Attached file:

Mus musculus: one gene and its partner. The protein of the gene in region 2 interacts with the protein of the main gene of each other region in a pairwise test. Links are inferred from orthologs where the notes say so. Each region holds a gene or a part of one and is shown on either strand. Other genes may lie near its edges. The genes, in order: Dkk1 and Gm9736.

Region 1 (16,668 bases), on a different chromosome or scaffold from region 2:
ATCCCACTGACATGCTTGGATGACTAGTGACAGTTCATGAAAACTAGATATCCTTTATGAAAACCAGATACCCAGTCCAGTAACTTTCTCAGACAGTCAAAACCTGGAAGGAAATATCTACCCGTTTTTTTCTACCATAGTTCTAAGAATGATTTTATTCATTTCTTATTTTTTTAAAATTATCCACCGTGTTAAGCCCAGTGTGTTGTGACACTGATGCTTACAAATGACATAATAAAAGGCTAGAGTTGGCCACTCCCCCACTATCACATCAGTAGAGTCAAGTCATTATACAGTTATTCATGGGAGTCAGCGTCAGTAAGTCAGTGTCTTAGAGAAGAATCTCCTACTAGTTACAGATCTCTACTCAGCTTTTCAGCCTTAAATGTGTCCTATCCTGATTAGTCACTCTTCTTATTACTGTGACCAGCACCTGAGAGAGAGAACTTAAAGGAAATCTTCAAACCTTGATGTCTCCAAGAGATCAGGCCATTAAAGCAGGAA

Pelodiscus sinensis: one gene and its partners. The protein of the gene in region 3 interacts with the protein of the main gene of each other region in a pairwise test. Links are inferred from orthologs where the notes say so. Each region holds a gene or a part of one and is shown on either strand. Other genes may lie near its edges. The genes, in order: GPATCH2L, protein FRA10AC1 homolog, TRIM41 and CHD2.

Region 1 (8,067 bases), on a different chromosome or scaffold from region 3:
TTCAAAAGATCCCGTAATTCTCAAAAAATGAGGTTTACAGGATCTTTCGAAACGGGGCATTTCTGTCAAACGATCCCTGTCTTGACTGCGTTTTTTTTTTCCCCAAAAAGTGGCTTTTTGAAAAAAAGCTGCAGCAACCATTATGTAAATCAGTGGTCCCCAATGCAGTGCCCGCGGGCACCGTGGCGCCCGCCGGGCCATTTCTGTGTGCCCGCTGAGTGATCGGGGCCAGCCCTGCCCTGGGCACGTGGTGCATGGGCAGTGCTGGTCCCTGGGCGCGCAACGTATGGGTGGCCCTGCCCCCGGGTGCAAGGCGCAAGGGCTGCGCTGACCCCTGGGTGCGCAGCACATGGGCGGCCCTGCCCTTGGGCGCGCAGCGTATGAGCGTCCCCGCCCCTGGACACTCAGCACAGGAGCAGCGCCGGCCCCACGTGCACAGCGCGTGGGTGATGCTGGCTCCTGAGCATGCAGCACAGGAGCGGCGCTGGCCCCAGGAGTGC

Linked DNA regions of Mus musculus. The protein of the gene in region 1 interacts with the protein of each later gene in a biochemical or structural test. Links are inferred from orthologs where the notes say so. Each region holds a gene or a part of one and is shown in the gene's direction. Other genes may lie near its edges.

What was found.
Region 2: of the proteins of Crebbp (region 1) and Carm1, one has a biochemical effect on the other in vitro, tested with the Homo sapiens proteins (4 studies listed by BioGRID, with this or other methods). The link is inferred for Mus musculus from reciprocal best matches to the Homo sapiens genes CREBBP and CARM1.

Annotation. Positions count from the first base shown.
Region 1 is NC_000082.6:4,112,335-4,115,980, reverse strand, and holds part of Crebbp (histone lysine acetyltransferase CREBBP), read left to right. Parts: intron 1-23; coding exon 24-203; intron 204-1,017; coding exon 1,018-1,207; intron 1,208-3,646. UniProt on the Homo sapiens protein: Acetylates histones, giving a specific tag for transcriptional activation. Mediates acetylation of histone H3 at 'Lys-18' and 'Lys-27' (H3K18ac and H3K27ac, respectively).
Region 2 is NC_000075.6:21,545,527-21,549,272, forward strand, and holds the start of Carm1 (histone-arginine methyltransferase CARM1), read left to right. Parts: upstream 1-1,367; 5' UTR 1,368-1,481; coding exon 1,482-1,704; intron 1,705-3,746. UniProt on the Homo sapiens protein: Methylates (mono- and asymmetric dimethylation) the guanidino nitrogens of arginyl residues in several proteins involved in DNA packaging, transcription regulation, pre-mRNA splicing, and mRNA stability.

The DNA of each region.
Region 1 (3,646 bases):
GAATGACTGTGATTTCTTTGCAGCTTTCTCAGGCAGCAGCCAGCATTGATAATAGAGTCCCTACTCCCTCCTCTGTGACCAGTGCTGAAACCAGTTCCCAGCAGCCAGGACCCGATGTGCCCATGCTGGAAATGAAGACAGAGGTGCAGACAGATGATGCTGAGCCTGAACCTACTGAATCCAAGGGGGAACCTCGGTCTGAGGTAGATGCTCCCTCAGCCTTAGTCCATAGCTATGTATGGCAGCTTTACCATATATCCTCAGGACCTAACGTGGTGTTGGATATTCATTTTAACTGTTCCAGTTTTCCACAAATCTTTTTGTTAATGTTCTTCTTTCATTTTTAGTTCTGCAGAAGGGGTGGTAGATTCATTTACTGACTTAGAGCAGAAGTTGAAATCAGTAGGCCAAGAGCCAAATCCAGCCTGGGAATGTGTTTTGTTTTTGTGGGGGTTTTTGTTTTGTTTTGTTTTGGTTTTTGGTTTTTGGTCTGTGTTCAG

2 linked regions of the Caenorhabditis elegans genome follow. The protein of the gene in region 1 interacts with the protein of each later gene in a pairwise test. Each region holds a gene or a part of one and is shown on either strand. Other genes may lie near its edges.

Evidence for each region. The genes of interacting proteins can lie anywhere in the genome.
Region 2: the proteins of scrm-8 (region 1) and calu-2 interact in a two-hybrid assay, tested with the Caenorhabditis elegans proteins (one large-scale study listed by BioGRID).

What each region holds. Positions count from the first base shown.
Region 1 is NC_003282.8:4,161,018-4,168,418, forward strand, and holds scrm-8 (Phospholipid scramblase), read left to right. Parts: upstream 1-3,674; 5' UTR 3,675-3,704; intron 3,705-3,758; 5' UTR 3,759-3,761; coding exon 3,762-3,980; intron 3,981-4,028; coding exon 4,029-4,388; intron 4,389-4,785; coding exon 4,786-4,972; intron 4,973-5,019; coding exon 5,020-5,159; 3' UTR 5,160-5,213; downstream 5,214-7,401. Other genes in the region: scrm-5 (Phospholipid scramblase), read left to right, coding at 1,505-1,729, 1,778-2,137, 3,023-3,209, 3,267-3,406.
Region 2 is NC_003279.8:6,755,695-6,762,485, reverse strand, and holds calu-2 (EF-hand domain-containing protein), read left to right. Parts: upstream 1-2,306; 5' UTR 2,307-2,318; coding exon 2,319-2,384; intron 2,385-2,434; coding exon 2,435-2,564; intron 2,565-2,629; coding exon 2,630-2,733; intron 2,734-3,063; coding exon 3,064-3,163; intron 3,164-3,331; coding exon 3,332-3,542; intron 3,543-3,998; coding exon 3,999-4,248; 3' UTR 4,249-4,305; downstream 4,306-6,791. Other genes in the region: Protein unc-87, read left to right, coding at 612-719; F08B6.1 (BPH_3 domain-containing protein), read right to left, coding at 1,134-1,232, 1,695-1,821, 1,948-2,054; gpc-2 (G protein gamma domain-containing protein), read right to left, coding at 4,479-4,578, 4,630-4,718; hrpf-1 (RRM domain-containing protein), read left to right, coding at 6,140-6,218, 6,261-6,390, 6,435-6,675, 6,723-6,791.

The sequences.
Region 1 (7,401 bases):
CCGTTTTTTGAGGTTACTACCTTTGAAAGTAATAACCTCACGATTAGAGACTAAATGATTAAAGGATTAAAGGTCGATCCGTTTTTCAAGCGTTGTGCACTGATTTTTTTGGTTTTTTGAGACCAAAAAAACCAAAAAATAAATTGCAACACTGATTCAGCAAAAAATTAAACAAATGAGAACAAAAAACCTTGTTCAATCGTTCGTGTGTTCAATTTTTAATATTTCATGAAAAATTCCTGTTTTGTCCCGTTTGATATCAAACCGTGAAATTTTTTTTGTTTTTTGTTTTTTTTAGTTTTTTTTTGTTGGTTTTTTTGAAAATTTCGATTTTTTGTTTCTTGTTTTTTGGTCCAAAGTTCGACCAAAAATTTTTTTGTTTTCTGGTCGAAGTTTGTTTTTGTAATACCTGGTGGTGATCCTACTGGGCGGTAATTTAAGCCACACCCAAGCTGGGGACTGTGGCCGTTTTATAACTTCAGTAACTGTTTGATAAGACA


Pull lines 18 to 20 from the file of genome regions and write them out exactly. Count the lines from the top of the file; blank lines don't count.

Region 2: the proteins of scrm-8 (region 1) and calu-2 interact in a two-hybrid assay, tested with the Caenorhabditis elegans proteins (one large-scale study listed by BioGRID).

What each region holds. Positions count from the first base shown.
Region 1 is NC_003282.8:4,161,018-4,168,418, forward strand, and holds scrm-8 (Phospholipid scramblase), read left to right. Parts: upstream 1-3,674; 5' UTR 3,675-3,704; intron 3,705-3,758; 5' UTR 3,759-3,761; coding exon 3,762-3,980; intron 3,981-4,028; coding exon 4,029-4,388; intron 4,389-4,785; coding exon 4,786-4,972; intron 4,973-5,019; coding exon 5,020-5,159; 3' UTR 5,160-5,213; downstream 5,214-7,401. Other genes in the region: scrm-5 (Phospholipid scramblase), read left to right, coding at 1,505-1,729, 1,778-2,137, 3,023-3,209, 3,267-3,406.